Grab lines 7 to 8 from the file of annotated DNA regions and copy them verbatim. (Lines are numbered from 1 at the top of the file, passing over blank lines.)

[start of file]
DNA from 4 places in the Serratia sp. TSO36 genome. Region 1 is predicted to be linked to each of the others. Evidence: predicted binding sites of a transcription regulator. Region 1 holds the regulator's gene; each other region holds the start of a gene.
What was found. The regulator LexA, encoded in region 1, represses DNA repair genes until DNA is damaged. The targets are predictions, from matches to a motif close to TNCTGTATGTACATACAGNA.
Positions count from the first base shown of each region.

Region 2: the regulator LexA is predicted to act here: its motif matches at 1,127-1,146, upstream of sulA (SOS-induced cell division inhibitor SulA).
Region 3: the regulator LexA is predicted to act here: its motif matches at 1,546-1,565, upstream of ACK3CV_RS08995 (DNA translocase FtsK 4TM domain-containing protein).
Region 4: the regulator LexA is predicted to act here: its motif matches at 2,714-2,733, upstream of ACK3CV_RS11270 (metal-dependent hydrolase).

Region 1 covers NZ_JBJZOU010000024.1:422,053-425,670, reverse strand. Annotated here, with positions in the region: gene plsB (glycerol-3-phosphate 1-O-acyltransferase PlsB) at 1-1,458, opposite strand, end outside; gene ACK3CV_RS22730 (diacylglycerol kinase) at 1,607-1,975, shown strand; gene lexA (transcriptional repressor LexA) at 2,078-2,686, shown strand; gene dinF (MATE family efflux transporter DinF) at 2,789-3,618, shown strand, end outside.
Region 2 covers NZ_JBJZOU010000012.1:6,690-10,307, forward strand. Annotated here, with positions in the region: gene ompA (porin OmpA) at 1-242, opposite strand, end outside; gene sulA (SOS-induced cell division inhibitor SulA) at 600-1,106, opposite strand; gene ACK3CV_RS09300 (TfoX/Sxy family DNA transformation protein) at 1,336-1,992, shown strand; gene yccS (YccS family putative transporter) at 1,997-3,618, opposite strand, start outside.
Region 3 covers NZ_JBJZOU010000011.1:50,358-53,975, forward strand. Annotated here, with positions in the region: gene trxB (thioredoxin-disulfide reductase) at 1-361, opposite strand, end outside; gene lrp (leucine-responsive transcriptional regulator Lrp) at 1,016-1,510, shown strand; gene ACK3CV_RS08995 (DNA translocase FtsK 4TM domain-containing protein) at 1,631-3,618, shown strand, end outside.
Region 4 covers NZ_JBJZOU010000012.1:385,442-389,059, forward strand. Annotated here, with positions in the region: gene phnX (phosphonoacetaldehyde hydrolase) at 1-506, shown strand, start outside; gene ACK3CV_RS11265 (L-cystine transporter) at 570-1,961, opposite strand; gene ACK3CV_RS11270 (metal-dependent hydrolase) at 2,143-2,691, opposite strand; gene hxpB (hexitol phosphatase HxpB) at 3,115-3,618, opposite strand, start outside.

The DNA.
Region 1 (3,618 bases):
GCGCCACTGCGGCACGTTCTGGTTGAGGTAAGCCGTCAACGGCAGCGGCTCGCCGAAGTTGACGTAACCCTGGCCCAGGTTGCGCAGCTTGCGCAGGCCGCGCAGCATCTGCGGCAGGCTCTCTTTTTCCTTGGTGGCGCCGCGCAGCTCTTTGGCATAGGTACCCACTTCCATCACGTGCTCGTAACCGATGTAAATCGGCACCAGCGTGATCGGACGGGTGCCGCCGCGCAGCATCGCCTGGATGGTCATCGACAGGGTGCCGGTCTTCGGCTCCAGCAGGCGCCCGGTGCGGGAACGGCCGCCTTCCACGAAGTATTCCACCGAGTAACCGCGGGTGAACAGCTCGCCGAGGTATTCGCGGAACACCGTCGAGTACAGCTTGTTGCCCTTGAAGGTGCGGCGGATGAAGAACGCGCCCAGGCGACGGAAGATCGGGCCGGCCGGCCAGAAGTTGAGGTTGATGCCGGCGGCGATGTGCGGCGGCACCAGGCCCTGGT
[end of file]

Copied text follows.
Region 1 covers NZ_JBJZOU010000024.1:422,053-425,670, reverse strand. Annotated here, with positions in the region: gene plsB (glycerol-3-phosphate 1-O-acyltransferase PlsB) at 1-1,458, opposite strand, end outside; gene ACK3CV_RS22730 (diacylglycerol kinase) at 1,607-1,975, shown strand; gene lexA (transcriptional repressor LexA) at 2,078-2,686, shown strand; gene dinF (MATE family efflux transporter DinF) at 2,789-3,618, shown strand, end outside.
Region 2 covers NZ_JBJZOU010000012.1:6,690-10,307, forward strand. Annotated here, with positions in the region: gene ompA (porin OmpA) at 1-242, opposite strand, end outside; gene sulA (SOS-induced cell division inhibitor SulA) at 600-1,106, opposite strand; gene ACK3CV_RS09300 (TfoX/Sxy family DNA transformation protein) at 1,336-1,992, shown strand; gene yccS (YccS family putative transporter) at 1,997-3,618, opposite strand, start outside.